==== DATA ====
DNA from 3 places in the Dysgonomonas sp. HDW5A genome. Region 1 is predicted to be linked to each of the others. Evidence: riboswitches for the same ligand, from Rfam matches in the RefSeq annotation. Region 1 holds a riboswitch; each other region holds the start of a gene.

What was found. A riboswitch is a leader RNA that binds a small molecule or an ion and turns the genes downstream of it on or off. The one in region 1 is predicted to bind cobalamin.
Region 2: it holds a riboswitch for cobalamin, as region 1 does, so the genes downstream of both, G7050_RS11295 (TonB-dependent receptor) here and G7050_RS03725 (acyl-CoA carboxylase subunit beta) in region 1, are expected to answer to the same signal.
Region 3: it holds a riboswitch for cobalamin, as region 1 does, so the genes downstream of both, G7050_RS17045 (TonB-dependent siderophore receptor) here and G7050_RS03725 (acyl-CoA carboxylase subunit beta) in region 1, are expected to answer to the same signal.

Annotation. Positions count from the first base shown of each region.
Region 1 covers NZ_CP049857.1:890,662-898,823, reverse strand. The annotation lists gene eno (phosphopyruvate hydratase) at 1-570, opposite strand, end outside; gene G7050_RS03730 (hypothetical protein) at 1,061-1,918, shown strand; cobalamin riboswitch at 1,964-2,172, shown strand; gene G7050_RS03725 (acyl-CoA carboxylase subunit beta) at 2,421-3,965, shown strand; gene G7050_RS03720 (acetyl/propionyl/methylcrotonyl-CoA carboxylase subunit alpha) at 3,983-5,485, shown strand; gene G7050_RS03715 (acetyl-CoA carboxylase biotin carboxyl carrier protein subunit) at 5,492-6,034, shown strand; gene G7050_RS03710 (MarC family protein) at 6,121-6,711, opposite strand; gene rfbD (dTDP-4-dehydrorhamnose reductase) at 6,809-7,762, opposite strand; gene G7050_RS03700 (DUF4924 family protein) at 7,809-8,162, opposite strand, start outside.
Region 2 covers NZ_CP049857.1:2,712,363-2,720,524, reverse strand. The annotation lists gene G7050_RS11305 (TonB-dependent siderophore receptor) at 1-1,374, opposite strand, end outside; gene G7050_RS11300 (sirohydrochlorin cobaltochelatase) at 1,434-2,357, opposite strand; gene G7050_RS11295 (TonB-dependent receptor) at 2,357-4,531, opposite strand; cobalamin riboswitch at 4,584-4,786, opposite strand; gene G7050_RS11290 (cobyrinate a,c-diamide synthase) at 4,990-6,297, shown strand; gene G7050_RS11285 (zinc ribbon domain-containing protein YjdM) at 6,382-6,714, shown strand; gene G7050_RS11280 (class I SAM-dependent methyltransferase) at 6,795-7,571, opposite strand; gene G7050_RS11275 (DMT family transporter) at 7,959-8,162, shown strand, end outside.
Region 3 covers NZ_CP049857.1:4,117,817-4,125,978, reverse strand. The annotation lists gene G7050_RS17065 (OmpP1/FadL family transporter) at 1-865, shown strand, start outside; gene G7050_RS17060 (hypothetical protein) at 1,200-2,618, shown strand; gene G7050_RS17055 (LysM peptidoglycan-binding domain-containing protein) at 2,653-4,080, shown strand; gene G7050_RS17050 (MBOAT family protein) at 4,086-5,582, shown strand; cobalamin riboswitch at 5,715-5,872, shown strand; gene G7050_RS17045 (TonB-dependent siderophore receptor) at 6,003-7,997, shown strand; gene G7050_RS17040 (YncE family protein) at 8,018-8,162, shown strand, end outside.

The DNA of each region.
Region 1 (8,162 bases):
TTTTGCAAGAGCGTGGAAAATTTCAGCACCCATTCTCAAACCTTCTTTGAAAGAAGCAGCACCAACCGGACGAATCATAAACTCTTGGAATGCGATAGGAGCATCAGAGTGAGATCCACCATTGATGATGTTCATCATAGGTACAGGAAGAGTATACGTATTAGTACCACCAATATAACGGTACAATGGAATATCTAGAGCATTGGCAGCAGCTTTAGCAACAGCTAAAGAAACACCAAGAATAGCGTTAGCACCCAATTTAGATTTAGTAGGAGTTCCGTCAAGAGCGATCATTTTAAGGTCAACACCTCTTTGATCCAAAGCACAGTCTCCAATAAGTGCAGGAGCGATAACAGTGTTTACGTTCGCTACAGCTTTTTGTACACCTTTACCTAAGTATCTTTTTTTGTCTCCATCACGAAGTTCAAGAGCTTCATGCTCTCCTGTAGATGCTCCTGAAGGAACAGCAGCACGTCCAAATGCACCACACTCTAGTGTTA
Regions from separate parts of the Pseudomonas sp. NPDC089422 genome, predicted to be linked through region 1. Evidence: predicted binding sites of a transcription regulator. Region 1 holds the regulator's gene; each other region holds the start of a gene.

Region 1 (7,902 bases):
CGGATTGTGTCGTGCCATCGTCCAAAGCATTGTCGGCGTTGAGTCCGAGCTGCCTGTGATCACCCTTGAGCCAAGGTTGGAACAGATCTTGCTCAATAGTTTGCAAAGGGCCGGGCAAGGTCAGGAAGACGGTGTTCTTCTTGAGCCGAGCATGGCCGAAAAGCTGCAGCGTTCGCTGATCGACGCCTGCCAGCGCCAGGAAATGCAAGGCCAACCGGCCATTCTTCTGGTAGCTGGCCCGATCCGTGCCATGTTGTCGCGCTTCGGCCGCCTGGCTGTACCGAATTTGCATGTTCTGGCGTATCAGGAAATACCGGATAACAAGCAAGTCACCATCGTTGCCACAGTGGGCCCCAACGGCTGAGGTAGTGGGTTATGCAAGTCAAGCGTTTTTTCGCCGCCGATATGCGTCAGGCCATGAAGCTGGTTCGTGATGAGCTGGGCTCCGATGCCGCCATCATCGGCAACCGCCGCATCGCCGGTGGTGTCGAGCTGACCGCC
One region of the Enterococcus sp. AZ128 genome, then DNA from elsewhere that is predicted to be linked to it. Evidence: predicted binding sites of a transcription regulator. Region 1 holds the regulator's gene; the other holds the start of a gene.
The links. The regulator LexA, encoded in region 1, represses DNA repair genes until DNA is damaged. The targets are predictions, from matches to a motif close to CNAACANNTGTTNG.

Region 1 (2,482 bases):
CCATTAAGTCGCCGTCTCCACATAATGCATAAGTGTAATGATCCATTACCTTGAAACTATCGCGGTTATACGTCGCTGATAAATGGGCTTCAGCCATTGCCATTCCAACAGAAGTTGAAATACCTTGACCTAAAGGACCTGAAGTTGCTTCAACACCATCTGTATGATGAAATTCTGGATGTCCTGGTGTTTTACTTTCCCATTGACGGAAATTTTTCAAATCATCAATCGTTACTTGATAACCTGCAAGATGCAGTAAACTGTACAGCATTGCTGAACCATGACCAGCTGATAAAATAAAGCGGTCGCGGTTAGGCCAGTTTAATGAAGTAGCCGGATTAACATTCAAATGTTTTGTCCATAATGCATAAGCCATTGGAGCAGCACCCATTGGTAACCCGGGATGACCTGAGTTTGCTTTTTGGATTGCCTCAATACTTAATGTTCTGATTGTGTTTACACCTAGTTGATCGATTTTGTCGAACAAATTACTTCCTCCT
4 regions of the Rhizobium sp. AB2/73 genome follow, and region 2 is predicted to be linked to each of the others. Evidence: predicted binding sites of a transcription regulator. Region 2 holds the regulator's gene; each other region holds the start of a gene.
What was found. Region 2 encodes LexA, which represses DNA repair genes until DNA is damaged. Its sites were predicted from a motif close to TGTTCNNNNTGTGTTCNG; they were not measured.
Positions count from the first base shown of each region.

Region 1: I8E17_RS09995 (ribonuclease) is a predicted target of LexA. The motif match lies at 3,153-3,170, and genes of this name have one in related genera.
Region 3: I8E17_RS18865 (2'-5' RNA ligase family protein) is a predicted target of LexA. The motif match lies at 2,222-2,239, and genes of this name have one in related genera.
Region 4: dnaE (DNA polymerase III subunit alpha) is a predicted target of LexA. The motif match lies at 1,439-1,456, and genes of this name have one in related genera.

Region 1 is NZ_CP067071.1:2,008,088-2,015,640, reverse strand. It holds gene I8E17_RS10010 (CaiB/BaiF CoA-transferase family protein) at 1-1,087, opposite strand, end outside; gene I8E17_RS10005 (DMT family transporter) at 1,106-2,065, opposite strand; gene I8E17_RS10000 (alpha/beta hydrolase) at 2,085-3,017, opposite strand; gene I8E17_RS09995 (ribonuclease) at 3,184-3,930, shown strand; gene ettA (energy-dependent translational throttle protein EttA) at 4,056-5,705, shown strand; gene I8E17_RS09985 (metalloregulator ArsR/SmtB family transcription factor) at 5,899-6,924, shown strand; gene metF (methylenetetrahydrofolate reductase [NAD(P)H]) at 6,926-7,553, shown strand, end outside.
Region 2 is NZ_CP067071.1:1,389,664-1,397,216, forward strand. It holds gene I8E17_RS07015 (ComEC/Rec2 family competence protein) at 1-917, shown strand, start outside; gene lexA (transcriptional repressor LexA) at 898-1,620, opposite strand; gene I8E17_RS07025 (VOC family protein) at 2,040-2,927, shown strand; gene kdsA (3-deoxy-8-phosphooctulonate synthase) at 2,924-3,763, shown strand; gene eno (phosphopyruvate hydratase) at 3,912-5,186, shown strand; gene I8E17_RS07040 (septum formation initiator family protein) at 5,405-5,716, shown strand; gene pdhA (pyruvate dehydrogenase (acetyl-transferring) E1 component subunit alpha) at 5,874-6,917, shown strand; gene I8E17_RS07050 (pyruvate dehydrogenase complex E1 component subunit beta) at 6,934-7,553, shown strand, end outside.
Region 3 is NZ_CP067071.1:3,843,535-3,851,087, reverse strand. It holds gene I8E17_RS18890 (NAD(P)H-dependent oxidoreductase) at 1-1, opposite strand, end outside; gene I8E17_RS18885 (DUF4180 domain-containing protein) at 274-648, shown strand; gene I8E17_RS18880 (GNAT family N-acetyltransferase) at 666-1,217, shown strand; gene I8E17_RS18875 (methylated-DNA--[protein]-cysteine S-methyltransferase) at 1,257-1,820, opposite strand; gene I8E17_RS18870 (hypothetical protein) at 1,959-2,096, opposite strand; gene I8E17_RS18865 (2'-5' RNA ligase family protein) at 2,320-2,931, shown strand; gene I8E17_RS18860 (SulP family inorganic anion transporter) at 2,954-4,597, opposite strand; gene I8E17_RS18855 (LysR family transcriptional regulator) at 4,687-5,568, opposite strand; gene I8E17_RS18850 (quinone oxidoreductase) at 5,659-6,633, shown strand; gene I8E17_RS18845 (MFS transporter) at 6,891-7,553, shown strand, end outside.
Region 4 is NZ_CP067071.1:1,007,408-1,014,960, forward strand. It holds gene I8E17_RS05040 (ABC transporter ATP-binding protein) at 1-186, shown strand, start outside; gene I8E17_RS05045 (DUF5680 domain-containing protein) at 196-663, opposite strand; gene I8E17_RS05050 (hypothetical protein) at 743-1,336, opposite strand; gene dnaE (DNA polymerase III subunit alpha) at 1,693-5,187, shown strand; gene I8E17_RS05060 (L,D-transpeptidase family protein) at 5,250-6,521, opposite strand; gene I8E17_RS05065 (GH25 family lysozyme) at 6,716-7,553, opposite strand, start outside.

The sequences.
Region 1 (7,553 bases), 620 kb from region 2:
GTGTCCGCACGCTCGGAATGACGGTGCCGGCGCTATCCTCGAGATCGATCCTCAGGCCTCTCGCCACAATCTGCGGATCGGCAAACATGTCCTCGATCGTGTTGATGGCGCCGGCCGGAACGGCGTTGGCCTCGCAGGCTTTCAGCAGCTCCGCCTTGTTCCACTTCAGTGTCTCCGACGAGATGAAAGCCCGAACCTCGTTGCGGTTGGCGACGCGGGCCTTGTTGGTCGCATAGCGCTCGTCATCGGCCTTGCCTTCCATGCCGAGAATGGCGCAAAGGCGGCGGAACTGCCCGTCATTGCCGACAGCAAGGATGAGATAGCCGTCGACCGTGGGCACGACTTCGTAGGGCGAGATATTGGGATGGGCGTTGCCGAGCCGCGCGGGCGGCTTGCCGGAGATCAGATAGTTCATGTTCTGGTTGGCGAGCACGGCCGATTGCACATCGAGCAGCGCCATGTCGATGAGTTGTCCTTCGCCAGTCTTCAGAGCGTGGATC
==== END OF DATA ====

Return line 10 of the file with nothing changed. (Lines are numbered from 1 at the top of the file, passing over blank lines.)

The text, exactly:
Region 1 (8,162 bases):